So this verse was recently quoted in a comment on my blog:
1 Corinthians 6:9-11
Know ye not that the unrighteous shall not inherit the kingdom of God? Be not deceived: neither fornicators, nor idolaters, nor adulterers, nor effeminate, nor abusers of themselves with mankind, Nor thieves, nor covetous, nor drunkards, nor revilers, nor extortioners, shall inherit the kingdom of God.
And such were some of you: but ye are washed, but ye are sanctified, but ye are justified in the name of the Lord Jesus, and by the Spirit of our God.
Actually, I added verse eleven for affect, because I feel it points out something important. Such were some of them, just as such were some of us. I find it interesting that the only time I really see these verses quoted are when people are rejecting someone. When they are rejecting homosexuals and using it as a justification, rejecting a couple known to be having premarital sex, rejecting a drunk. But what is this verse really talking about? Not just a few specific kinds of sins, but of sins which all show the same thread: self indulgence. People who prayed to idols wanted something. “Fornicators” in that era didn’t think of the cost to their family’s social standing (and the same is sadly true of homosexuality at the time- you couldn’t be fulfilled without leaving the marriage that every man would have had). The covetous? Selfish. Drunkards and Extortioners? Selfish.
So what’s this verse really saying? “Selfish people won’t inherit the kingdom?” Why? Because they aren’t looking out for the kingdom, they are looking out for themselves.
And yet that verse is generally brought up for a selfish means: to reject someone.
Now, let’s look at a few more sets of verses:
1 Peter 3:9-10
Wives, in the same way be submissive to your husbands so that, if any of them do not believe the word, they may be won over without words by the behavior of their wives, when they see the purity and reverence of your lives.
1 Corinthians 7:13-15
And if a woman has a husband who is not a believer and he is willing to live with her, she must not divorce him. For the unbelieving husband has been sanctified through his wife, and the unbelieving wife has been sanctified through her believing husband. Otherwise your children would be unclean, but as it is, they are holy.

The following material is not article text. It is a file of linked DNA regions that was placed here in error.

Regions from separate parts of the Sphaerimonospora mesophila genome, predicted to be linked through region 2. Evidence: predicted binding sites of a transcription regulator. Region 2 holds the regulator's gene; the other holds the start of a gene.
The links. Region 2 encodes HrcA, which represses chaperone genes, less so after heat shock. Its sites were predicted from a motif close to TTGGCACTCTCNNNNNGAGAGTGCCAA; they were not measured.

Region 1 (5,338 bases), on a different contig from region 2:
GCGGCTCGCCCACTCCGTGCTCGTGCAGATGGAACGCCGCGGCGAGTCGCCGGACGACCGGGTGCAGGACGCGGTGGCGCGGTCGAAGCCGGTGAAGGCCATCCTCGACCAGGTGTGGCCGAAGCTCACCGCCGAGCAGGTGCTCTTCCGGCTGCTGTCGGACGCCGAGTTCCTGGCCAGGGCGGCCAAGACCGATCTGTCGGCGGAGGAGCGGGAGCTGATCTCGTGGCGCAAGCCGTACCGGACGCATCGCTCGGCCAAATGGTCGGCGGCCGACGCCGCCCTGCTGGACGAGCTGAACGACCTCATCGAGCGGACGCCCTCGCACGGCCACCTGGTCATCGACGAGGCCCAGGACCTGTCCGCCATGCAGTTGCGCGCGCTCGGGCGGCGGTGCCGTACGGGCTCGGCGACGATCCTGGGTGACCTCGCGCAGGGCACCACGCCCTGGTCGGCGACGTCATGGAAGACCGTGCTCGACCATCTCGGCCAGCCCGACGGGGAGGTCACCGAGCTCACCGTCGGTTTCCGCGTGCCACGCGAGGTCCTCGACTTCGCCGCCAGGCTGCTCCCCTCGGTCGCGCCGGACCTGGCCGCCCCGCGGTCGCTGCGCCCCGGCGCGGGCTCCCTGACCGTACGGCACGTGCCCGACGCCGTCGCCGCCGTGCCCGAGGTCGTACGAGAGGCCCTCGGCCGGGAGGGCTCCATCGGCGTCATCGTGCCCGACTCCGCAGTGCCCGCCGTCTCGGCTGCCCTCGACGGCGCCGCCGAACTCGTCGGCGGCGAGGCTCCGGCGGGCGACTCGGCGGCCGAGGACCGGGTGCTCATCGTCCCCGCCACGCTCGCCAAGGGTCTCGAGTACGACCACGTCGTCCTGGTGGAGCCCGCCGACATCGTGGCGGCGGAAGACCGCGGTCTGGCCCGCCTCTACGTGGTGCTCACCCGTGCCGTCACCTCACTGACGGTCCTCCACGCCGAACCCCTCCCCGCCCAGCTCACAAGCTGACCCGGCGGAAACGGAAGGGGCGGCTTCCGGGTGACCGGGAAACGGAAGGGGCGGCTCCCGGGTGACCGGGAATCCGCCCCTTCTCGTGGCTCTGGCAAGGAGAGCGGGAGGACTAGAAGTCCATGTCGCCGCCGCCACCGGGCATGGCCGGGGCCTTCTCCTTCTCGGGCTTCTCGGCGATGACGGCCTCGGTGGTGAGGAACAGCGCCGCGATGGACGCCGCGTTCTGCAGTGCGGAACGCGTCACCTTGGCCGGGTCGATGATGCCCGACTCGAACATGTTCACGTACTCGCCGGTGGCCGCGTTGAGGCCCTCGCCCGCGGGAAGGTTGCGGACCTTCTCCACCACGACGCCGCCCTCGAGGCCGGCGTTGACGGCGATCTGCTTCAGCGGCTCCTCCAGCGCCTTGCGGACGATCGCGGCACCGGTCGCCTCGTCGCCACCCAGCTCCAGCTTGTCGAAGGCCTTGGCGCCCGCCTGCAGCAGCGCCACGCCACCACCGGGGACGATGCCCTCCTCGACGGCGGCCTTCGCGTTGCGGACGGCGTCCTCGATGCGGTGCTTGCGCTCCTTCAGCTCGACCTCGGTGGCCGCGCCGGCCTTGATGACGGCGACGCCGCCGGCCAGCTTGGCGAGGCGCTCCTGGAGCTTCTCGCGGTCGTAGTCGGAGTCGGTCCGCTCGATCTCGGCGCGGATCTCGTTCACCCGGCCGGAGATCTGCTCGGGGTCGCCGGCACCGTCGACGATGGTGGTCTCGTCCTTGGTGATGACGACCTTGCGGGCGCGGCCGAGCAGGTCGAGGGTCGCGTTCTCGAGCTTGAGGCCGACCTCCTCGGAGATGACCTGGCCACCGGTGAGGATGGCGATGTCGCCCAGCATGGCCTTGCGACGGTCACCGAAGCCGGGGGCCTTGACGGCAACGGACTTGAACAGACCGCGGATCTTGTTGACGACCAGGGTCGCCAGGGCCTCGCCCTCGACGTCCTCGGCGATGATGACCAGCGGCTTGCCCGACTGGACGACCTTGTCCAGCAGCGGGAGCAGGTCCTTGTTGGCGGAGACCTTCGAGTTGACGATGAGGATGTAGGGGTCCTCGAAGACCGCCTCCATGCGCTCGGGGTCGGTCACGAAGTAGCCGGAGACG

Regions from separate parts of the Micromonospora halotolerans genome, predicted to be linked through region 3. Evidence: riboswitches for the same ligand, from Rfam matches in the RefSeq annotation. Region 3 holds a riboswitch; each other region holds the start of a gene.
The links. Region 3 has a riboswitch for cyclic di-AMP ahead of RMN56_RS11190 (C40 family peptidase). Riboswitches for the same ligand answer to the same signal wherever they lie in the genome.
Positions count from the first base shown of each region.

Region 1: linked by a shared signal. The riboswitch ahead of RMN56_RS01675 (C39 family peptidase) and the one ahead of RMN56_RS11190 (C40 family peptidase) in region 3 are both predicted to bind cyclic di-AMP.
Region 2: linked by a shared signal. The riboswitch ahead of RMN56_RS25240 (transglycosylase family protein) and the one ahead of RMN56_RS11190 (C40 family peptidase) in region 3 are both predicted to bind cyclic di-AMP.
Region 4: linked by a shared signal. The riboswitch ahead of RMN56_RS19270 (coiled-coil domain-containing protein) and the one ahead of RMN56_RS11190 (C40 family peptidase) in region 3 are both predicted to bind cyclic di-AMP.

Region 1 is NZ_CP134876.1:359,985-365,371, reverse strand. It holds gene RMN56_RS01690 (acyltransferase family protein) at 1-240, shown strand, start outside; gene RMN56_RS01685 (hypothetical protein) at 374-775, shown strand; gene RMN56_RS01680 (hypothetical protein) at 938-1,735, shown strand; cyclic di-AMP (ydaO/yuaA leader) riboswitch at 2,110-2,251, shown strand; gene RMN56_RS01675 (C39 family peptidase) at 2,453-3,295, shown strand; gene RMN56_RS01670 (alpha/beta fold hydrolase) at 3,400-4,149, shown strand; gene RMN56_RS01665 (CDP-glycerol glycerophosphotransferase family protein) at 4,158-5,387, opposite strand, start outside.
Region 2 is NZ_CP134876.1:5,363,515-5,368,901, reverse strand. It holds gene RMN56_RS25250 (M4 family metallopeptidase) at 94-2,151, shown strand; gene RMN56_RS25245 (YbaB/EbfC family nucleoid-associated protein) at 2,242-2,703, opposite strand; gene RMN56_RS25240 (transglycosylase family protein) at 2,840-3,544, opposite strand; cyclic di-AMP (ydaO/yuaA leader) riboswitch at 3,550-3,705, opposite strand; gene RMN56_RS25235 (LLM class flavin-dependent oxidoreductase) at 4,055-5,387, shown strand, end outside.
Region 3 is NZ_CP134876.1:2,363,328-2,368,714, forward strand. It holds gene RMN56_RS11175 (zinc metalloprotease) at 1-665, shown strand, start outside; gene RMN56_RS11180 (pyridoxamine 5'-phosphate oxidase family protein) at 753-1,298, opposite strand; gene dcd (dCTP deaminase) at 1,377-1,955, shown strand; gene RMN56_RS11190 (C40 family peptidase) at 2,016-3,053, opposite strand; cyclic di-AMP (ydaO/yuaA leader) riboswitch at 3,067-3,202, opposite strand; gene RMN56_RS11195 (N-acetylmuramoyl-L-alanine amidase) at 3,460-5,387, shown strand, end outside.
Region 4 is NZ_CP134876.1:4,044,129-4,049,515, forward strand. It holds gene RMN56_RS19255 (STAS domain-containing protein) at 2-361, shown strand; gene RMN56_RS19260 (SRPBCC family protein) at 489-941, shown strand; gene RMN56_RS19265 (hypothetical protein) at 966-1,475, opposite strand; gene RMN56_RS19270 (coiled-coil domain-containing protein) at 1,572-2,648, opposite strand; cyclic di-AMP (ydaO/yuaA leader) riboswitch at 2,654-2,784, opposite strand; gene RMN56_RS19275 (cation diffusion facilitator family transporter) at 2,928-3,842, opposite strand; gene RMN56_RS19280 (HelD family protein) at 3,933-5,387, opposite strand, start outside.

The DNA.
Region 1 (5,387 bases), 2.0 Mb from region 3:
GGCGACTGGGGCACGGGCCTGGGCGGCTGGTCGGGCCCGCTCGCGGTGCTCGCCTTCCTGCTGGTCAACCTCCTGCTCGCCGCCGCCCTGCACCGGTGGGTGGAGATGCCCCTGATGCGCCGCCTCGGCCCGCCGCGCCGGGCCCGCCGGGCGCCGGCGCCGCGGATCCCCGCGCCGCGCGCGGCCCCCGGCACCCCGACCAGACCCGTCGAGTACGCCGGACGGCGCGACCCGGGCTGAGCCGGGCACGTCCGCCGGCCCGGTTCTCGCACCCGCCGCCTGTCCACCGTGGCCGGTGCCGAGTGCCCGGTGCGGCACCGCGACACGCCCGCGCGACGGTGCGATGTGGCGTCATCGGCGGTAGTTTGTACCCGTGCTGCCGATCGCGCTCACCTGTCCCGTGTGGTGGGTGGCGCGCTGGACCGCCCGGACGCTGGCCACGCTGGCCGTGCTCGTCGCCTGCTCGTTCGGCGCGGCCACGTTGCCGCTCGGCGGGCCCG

But if the unbeliever leaves, let him do so. A believing man or woman is not bound in such circumstances; God has called us to live in peace.
These verses, along with other verses, have been used for centuries to command wives to know their place and stay with abusive men. Let me tell you a story. I know of one church where a man was emotionally abusive to his wife consistently and physically abusive to her on occasion. He would not take a reprimand about his behavior towards her. He only showed an attitude of apology when she left- but as soon as she returned, HE returned to his manipulative and cruel ways. Eventually she tired of the cycle, and she left him for good. But what was the end of that? Her church left HER, they rejected HER, because she wasn’t a good Christian. Well, what about him? What is Christlike in telling your wife she is worthless, in slapping her around and demeaning her in front of your children? And yet, the verses that could (and perhaps in some situations SHOULD) be used against the abusive husband, the man who suffers from fits of jealous rage, are reserved for use with the homosexuals.
And the wife, the victim, is the one who is sent away
Please, someone, explain this to me.
Because I certainly don’t understand it.